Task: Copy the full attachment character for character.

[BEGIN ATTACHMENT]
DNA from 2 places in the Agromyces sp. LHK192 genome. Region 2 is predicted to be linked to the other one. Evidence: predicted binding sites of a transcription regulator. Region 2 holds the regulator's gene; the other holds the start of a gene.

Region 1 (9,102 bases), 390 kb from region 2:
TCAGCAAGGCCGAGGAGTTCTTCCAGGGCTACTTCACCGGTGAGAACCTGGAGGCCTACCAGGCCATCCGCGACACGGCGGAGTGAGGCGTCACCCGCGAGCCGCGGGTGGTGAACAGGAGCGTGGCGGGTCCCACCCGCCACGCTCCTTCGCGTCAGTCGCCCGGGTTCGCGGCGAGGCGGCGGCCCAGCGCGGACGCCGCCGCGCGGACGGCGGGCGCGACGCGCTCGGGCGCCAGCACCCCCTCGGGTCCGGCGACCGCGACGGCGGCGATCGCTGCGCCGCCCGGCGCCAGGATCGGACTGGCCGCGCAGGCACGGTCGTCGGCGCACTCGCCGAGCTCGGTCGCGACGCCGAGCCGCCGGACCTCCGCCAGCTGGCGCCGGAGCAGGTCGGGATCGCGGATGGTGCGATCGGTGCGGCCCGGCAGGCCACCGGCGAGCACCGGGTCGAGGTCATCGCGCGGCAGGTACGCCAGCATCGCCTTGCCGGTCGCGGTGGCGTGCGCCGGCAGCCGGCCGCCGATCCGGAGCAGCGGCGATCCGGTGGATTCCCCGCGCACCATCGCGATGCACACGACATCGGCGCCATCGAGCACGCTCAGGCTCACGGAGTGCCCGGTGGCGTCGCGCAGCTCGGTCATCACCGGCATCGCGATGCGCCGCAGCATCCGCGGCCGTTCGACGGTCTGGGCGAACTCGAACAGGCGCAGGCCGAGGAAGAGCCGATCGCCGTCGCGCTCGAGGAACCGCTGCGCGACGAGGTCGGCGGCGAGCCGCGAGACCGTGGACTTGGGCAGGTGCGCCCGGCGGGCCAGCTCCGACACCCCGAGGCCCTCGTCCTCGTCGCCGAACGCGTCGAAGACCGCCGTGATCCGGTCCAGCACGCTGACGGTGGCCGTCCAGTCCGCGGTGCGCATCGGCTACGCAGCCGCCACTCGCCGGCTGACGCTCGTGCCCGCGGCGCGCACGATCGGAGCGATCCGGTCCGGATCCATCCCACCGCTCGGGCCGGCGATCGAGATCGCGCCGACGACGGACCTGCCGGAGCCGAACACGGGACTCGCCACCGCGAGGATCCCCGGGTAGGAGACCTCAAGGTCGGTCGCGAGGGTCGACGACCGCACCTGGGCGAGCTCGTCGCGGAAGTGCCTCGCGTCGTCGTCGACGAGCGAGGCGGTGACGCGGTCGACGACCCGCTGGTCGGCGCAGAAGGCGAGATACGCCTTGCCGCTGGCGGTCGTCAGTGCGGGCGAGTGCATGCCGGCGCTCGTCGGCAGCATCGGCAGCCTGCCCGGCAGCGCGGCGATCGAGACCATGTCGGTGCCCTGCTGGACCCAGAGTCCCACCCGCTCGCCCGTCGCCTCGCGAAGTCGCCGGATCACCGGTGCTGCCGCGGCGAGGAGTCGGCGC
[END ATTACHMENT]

DNA from 2 places in the Agromyces sp. LHK192 genome. Region 2 is predicted to be linked to the other one. Evidence: predicted binding sites of a transcription regulator. Region 2 holds the regulator's gene; the other holds the start of a gene.

Region 1 (9,102 bases), 390 kb from region 2:
TCAGCAAGGCCGAGGAGTTCTTCCAGGGCTACTTCACCGGTGAGAACCTGGAGGCCTACCAGGCCATCCGCGACACGGCGGAGTGAGGCGTCACCCGCGAGCCGCGGGTGGTGAACAGGAGCGTGGCGGGTCCCACCCGCCACGCTCCTTCGCGTCAGTCGCCCGGGTTCGCGGCGAGGCGGCGGCCCAGCGCGGACGCCGCCGCGCGGACGGCGGGCGCGACGCGCTCGGGCGCCAGCACCCCCTCGGGTCCGGCGACCGCGACGGCGGCGATCGCTGCGCCGCCCGGCGCCAGGATCGGACTGGCCGCGCAGGCACGGTCGTCGGCGCACTCGCCGAGCTCGGTCGCGACGCCGAGCCGCCGGACCTCCGCCAGCTGGCGCCGGAGCAGGTCGGGATCGCGGATGGTGCGATCGGTGCGGCCCGGCAGGCCACCGGCGAGCACCGGGTCGAGGTCATCGCGCGGCAGGTACGCCAGCATCGCCTTGCCGGTCGCGGTGGCGTGCGCCGGCAGCCGGCCGCCGATCCGGAGCAGCGGCGATCCGGTGGATTCCCCGCGCACCATCGCGATGCACACGACATCGGCGCCATCGAGCACGCTCAGGCTCACGGAGTGCCCGGTGGCGTCGCGCAGCTCGGTCATCACCGGCATCGCGATGCGCCGCAGCATCCGCGGCCGTTCGACGGTCTGGGCGAACTCGAACAGGCGCAGGCCGAGGAAGAGCCGATCGCCGTCGCGCTCGAGGAACCGCTGCGCGACGAGGTCGGCGGCGAGCCGCGAGACCGTGGACTTGGGCAGGTGCGCCCGGCGGGCCAGCTCCGACACCCCGAGGCCCTCGTCCTCGTCGCCGAACGCGTCGAAGACCGCCGTGATCCGGTCCAGCACGCTGACGGTGGCCGTCCAGTCCGCGGTGCGCATCGGCTACGCAGCCGCCACTCGCCGGCTGACGCTCGTGCCCGCGGCGCGCACGATCGGAGCGATCCGGTCCGGATCCATCCCACCGCTCGGGCCGGCGATCGAGATCGCGCCGACGACGGACCTGCCGGAGCCGAACACGGGACTCGCCACCGCGAGGATCCCCGGGTAGGAGACCTCAAGGTCGGTCGCGAGGGTCGACGACCGCACCTGGGCGAGCTCGTCGCGGAAGTGCCTCGCGTCGTCGTCGACGAGCGAGGCGGTGACGCGGTCGACGACCCGCTGGTCGGCGCAGAAGGCGAGATACGCCTTGCCGCTGGCGGTCGTCAGTGCGGGCGAGTGCATGCCGGCGCTCGTCGGCAGCATCGGCAGCCTGCCCGGCAGCGCGGCGATCGAGACCATGTCGGTGCCCTGCTGGACCCAGAGTCCCACCCGCTCGCCCGTCGCCTCGCGAAGTCGCCGGATCACCGGTGCTGCCGCGGCGAGGAGTCGGCGC